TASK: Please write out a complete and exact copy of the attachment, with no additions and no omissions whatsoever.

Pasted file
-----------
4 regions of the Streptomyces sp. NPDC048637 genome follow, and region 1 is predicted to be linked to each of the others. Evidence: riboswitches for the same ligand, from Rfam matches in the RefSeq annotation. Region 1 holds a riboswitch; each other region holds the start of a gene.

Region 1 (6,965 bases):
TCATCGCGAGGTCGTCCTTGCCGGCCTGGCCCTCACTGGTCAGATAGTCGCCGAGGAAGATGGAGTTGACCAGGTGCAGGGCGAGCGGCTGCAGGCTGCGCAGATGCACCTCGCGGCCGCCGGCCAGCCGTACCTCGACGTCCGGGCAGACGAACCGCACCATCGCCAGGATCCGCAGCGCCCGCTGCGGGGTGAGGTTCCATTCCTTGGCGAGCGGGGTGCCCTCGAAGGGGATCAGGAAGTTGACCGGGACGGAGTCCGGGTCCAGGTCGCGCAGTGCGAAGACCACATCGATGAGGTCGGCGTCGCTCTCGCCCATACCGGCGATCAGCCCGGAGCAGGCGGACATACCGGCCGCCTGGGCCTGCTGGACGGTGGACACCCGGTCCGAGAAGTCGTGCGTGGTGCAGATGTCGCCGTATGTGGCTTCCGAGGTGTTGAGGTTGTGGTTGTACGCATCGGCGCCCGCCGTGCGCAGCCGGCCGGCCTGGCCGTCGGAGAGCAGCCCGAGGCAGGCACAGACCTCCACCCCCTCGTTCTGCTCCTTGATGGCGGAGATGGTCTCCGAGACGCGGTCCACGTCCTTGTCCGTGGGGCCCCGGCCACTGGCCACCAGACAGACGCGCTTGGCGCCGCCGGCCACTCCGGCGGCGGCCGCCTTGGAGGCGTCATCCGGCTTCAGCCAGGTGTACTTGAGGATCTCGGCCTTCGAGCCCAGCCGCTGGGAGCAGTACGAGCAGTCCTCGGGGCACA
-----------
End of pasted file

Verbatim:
4 regions of the Streptomyces sp. NPDC048637 genome follow, and region 1 is predicted to be linked to each of the others. Evidence: riboswitches for the same ligand, from Rfam matches in the RefSeq annotation. Region 1 holds a riboswitch; each other region holds the start of a gene.

Region 1 (6,965 bases):
TCATCGCGAGGTCGTCCTTGCCGGCCTGGCCCTCACTGGTCAGATAGTCGCCGAGGAAGATGGAGTTGACCAGGTGCAGGGCGAGCGGCTGCAGGCTGCGCAGATGCACCTCGCGGCCGCCGGCCAGCCGTACCTCGACGTCCGGGCAGACGAACCGCACCATCGCCAGGATCCGCAGCGCCCGCTGCGGGGTGAGGTTCCATTCCTTGGCGAGCGGGGTGCCCTCGAAGGGGATCAGGAAGTTGACCGGGACGGAGTCCGGGTCCAGGTCGCGCAGTGCGAAGACCACATCGATGAGGTCGGCGTCGCTCTCGCCCATACCGGCGATCAGCCCGGAGCAGGCGGACATACCGGCCGCCTGGGCCTGCTGGACGGTGGACACCCGGTCCGAGAAGTCGTGCGTGGTGCAGATGTCGCCGTATGTGGCTTCCGAGGTGTTGAGGTTGTGGTTGTACGCATCGGCGCCCGCCGTGCGCAGCCGGCCGGCCTGGCCGTCGGAGAGCAGCCCGAGGCAGGCACAGACCTCCACCCCCTCGTTCTGCTCCTTGATGGCGGAGATGGTCTCCGAGACGCGGTCCACGTCCTTGTCCGTGGGGCCCCGGCCACTGGCCACCAGACAGACGCGCTTGGCGCCGCCGGCCACTCCGGCGGCGGCCGCCTTGGAGGCGTCATCCGGCTTCAGCCAGGTGTACTTGAGGATCTCGGCCTTCGAGCCCAGCCGCTGGGAGCAGTACGAGCAGTCCTCGGGGCACA